Closing the concert is Puerto Rico native Roberto Sierra’s Caribbean Rhapsody (2010). The result of a decade-long collaboration between Carter and Sierra, Caribbean Rhapsody marries classical and Latin jazz influences and showcases Carter’s virtuosity. It draws on Sierra’s memories of growing up in Puerto Rico and the music he heard on jukeboxes-from the sensuous opening boléro, to the Latin riffs reminiscent of son montuno with alternating reflective and spirited music. Sierra wrote the piece as a musical reunion for Carter and his cousin, violinist Regina Carter. Sierra was “curious to see the combination of James and Regina improvising together and also on two different instruments-the sax, basically from the jazz tradition, and the violin, the quintessential orchestral instrument.” The resulting juxtaposition of saxophone and violin, viola, cello and bass is a refreshingly new hybrid of musical elements.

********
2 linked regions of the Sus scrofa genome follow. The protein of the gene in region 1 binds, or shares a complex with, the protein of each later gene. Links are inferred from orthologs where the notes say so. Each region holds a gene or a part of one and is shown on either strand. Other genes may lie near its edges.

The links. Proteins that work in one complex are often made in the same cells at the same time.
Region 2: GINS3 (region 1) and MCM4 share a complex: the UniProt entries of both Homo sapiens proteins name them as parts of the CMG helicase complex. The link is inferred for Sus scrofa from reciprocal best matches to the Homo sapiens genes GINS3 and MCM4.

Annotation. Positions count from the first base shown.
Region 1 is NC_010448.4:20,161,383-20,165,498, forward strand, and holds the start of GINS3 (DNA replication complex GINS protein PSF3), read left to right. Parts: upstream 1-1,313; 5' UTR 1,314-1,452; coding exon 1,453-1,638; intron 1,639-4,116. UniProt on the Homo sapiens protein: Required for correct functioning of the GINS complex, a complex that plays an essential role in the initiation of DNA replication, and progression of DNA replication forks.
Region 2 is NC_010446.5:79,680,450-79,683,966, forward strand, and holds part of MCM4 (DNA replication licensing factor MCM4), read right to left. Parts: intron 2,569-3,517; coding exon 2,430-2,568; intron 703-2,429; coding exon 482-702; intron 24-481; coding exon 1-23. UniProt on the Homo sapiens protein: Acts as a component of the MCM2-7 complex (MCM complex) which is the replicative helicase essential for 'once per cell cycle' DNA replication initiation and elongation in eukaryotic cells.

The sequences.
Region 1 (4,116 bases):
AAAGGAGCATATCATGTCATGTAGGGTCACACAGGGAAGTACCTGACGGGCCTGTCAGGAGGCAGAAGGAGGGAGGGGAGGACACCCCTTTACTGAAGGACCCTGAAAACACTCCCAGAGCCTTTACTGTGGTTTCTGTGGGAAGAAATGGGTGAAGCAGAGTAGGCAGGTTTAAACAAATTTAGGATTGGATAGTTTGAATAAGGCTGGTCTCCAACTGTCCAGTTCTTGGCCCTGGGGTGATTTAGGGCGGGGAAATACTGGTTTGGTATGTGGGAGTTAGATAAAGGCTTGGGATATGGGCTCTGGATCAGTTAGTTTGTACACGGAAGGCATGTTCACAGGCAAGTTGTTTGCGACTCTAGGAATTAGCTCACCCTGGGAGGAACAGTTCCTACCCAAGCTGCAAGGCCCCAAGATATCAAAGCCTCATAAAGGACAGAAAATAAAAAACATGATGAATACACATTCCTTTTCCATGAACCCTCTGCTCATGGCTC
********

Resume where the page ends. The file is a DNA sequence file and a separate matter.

“When I first heard James Carter perform, a whole new set of possibilities opened up in my creative mind,” says Sierra. “I realized that his extraordinary gifts as musician and improviser would be fertile ground for the collaboration that culminated in the writing of Caribbean Rhapsody. I think that what I write is expression that comes from my soul, and a reflection of my own life experiences…This rhapsody not only recalls memories of tropical colors and sounds, but also exposes the pulse of life-the life that I knew growing up in Puerto Rico.”